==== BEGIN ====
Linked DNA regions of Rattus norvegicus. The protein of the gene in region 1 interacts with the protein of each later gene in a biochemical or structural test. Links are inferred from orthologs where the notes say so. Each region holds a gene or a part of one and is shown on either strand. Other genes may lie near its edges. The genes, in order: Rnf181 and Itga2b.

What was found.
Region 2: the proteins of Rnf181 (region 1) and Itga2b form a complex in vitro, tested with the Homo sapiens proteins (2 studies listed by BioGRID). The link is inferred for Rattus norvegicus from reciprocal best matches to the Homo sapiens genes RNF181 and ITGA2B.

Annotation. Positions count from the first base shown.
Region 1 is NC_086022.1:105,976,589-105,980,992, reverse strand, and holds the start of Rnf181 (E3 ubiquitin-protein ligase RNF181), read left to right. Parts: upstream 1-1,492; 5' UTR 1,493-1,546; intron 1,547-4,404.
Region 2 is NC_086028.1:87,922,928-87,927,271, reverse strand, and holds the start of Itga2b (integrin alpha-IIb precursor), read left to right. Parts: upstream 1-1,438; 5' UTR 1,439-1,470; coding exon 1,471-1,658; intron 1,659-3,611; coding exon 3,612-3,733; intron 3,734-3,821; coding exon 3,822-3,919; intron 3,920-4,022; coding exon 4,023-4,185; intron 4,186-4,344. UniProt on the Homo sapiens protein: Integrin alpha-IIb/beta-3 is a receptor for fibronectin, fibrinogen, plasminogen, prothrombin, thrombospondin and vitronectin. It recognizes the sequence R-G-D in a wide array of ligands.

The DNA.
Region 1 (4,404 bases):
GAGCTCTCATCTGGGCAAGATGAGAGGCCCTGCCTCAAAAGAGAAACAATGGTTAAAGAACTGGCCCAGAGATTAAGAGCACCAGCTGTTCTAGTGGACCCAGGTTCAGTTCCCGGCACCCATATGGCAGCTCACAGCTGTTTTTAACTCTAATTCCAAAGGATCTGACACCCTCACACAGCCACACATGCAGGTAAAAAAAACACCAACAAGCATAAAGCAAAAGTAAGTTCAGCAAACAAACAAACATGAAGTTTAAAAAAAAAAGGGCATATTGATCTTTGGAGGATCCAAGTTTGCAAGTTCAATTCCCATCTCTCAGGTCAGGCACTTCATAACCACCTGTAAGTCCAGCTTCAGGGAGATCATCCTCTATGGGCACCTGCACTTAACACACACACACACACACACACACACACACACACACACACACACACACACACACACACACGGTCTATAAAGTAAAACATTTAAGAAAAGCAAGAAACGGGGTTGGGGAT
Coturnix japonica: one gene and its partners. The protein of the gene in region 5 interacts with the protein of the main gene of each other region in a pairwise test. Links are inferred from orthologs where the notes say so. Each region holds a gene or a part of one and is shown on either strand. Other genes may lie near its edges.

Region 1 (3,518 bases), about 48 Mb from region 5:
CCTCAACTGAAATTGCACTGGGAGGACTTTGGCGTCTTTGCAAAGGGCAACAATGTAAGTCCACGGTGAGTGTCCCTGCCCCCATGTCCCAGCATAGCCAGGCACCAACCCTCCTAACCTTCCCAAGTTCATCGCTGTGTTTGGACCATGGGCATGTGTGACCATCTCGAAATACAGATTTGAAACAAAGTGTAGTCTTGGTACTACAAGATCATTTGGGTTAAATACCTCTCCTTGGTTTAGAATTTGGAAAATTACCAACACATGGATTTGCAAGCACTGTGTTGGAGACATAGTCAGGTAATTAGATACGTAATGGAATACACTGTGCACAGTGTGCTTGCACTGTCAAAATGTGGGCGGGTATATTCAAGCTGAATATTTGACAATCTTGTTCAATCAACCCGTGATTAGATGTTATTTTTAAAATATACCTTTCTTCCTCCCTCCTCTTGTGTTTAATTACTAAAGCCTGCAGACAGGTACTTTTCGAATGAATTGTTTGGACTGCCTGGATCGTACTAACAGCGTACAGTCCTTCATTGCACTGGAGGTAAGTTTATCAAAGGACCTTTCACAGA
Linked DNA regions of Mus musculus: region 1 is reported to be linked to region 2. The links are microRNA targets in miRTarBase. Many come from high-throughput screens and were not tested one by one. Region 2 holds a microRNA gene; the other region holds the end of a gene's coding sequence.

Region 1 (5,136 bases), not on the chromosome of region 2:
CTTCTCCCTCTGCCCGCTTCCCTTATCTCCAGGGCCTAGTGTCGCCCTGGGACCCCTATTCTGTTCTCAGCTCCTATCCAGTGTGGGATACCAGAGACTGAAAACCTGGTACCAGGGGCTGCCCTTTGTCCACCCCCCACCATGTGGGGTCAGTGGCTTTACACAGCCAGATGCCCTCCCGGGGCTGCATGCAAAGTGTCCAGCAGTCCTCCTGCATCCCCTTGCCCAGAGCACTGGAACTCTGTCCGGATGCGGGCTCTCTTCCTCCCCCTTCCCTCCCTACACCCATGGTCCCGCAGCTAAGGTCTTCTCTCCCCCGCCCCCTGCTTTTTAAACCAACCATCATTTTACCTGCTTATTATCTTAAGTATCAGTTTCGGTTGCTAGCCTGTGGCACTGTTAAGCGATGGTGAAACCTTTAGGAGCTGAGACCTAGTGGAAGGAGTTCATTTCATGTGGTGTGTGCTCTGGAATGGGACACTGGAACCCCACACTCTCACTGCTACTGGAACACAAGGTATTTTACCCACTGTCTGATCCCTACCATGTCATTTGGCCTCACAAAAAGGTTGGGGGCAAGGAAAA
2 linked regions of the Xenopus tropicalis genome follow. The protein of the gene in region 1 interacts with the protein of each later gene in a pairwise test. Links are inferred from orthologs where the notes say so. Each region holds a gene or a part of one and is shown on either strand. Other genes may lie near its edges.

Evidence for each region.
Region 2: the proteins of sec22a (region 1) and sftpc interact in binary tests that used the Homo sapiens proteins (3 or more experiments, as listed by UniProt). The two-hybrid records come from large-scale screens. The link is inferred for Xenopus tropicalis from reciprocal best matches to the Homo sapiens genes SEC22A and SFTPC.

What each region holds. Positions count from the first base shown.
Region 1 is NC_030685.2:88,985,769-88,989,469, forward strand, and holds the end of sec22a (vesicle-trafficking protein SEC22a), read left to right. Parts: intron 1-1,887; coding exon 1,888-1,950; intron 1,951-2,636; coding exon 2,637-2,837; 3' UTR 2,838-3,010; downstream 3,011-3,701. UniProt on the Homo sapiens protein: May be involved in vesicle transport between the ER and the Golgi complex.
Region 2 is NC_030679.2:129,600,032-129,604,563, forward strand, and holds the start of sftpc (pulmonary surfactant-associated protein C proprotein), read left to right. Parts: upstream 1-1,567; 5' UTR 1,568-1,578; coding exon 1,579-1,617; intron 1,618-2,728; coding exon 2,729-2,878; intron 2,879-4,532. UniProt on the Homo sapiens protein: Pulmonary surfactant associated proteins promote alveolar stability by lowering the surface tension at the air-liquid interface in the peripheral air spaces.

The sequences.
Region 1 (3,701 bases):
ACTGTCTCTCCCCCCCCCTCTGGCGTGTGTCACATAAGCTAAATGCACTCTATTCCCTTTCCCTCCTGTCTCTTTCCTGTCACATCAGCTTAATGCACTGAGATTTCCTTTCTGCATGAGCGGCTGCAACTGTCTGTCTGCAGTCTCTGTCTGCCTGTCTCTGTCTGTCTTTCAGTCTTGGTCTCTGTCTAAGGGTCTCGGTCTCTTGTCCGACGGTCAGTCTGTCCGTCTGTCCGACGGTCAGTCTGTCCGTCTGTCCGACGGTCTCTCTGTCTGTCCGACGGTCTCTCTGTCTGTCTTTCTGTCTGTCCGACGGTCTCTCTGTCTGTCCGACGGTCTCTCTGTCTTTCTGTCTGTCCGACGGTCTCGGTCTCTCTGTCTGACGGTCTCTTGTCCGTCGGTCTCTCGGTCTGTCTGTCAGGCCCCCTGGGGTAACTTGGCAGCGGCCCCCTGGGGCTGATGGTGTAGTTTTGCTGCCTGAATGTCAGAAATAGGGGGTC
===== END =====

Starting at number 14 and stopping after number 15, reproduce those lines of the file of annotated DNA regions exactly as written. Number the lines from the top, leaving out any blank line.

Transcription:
Region 1 (5,136 bases), not on the chromosome of region 2:
CTTCTCCCTCTGCCCGCTTCCCTTATCTCCAGGGCCTAGTGTCGCCCTGGGACCCCTATTCTGTTCTCAGCTCCTATCCAGTGTGGGATACCAGAGACTGAAAACCTGGTACCAGGGGCTGCCCTTTGTCCACCCCCCACCATGTGGGGTCAGTGGCTTTACACAGCCAGATGCCCTCCCGGGGCTGCATGCAAAGTGTCCAGCAGTCCTCCTGCATCCCCTTGCCCAGAGCACTGGAACTCTGTCCGGATGCGGGCTCTCTTCCTCCCCCTTCCCTCCCTACACCCATGGTCCCGCAGCTAAGGTCTTCTCTCCCCCGCCCCCTGCTTTTTAAACCAACCATCATTTTACCTGCTTATTATCTTAAGTATCAGTTTCGGTTGCTAGCCTGTGGCACTGTTAAGCGATGGTGAAACCTTTAGGAGCTGAGACCTAGTGGAAGGAGTTCATTTCATGTGGTGTGTGCTCTGGAATGGGACACTGGAACCCCACACTCTCACTGCTACTGGAACACAAGGTATTTTACCCACTGTCTGATCCCTACCATGTCATTTGGCCTCACAAAAAGGTTGGGGGCAAGGAAAA